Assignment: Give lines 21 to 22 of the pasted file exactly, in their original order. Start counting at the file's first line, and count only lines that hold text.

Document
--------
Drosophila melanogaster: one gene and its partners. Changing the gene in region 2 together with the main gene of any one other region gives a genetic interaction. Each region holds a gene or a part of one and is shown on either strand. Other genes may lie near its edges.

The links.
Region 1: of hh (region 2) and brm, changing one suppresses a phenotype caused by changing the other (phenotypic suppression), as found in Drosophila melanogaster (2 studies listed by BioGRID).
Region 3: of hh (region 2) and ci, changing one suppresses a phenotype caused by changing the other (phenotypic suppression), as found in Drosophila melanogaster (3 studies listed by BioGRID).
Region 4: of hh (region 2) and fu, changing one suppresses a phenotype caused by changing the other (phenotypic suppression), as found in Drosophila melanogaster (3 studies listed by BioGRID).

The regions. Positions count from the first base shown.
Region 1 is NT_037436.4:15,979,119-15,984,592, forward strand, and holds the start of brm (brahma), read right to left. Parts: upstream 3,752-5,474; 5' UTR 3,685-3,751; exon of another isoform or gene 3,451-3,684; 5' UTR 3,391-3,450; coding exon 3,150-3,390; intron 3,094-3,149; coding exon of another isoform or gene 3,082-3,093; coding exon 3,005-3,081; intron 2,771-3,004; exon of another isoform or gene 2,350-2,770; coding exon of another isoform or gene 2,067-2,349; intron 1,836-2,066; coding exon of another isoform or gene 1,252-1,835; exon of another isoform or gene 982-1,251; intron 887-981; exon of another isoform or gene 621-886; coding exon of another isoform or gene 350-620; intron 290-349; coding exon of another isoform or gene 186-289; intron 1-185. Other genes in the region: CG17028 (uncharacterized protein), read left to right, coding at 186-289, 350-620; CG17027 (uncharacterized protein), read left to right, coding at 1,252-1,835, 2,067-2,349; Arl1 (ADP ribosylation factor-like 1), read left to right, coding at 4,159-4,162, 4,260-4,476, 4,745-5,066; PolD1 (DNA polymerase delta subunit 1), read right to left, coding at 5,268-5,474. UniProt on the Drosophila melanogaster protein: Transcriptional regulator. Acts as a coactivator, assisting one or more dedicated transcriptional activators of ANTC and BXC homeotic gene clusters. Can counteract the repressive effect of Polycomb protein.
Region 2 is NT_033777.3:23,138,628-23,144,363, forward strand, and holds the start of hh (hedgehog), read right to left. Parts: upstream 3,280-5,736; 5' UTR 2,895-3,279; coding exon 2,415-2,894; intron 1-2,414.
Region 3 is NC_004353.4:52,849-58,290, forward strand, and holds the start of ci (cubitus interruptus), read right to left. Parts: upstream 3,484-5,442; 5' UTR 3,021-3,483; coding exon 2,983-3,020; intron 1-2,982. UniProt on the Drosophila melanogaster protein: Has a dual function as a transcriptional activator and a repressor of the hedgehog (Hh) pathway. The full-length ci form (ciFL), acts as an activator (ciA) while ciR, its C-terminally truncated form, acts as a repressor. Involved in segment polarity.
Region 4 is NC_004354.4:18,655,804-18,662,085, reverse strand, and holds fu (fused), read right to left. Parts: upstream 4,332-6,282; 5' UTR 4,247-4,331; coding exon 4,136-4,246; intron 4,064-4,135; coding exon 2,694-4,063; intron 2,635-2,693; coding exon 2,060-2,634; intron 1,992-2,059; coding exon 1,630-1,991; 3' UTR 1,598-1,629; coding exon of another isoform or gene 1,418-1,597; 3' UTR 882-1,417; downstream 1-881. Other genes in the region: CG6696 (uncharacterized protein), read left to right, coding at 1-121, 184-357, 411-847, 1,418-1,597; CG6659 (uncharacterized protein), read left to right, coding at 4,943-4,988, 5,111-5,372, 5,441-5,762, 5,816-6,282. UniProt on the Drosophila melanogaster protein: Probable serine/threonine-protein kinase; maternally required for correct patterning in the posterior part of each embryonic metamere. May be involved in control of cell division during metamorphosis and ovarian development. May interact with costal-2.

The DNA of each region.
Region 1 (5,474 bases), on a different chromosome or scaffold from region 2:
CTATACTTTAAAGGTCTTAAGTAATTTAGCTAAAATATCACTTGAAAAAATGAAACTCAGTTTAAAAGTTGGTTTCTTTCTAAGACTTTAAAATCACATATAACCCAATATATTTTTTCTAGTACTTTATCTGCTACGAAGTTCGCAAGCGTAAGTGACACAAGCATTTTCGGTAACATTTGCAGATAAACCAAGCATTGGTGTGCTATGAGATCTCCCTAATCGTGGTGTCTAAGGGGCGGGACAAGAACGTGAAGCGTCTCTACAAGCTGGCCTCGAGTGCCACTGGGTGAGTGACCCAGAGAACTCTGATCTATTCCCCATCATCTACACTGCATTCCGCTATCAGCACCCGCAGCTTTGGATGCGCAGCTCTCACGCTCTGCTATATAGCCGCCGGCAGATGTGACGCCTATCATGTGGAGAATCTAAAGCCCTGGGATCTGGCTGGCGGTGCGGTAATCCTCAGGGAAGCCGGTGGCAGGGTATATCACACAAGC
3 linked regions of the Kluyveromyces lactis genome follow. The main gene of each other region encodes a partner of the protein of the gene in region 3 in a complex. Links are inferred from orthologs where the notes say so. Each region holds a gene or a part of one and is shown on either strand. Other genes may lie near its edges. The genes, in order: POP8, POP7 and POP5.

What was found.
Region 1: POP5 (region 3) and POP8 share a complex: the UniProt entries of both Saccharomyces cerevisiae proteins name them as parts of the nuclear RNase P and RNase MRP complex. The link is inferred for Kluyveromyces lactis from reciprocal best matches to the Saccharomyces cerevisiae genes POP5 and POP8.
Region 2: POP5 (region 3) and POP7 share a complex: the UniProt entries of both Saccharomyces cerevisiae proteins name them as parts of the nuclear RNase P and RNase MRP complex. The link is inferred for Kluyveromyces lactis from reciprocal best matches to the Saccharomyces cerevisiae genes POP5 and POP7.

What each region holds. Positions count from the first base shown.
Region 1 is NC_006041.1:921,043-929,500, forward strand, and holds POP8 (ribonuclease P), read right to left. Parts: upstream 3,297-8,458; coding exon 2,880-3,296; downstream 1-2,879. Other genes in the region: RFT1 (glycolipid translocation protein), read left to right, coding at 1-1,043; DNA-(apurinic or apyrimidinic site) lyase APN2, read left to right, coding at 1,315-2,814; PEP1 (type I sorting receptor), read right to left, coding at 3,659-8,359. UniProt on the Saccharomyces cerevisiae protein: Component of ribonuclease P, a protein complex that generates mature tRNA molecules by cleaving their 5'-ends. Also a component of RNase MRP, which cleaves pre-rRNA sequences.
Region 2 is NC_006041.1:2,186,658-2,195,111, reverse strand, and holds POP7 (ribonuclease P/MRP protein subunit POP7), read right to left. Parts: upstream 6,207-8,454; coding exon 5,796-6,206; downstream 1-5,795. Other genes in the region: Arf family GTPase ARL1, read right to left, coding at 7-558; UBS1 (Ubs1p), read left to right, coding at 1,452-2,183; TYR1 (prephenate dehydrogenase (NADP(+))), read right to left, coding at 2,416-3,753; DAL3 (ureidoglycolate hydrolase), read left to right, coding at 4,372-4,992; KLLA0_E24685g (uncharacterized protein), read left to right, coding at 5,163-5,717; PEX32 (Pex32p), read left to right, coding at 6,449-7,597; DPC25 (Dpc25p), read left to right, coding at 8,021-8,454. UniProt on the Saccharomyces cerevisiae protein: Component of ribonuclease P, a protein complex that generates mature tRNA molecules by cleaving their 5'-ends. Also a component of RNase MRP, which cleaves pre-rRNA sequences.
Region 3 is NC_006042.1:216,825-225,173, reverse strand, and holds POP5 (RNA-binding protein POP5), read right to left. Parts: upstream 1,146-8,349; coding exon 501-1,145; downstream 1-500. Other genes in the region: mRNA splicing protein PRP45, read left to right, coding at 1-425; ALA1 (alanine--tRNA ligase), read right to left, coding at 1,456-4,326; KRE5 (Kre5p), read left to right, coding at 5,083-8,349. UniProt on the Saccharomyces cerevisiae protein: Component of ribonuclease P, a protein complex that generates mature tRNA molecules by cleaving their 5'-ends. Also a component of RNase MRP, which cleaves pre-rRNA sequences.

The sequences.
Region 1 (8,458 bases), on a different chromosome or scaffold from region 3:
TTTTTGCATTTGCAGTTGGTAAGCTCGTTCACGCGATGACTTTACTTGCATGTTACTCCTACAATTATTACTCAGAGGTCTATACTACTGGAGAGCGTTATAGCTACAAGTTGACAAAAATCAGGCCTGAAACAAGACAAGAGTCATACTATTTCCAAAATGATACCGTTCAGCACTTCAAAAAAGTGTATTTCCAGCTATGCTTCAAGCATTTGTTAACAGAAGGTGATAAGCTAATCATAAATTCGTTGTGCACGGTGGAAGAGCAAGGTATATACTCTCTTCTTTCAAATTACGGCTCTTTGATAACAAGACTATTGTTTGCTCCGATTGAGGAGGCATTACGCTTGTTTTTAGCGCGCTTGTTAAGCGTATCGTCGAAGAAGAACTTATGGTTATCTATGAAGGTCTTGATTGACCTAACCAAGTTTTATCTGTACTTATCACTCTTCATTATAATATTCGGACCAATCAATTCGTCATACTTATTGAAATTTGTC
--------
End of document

Region 3 is NC_006042.1:216,825-225,173, reverse strand, and holds POP5 (RNA-binding protein POP5), read right to left. Parts: upstream 1,146-8,349; coding exon 501-1,145; downstream 1-500. Other genes in the region: mRNA splicing protein PRP45, read left to right, coding at 1-425; ALA1 (alanine--tRNA ligase), read right to left, coding at 1,456-4,326; KRE5 (Kre5p), read left to right, coding at 5,083-8,349. UniProt on the Saccharomyces cerevisiae protein: Component of ribonuclease P, a protein complex that generates mature tRNA molecules by cleaving their 5'-ends. Also a component of RNase MRP, which cleaves pre-rRNA sequences.

The sequences.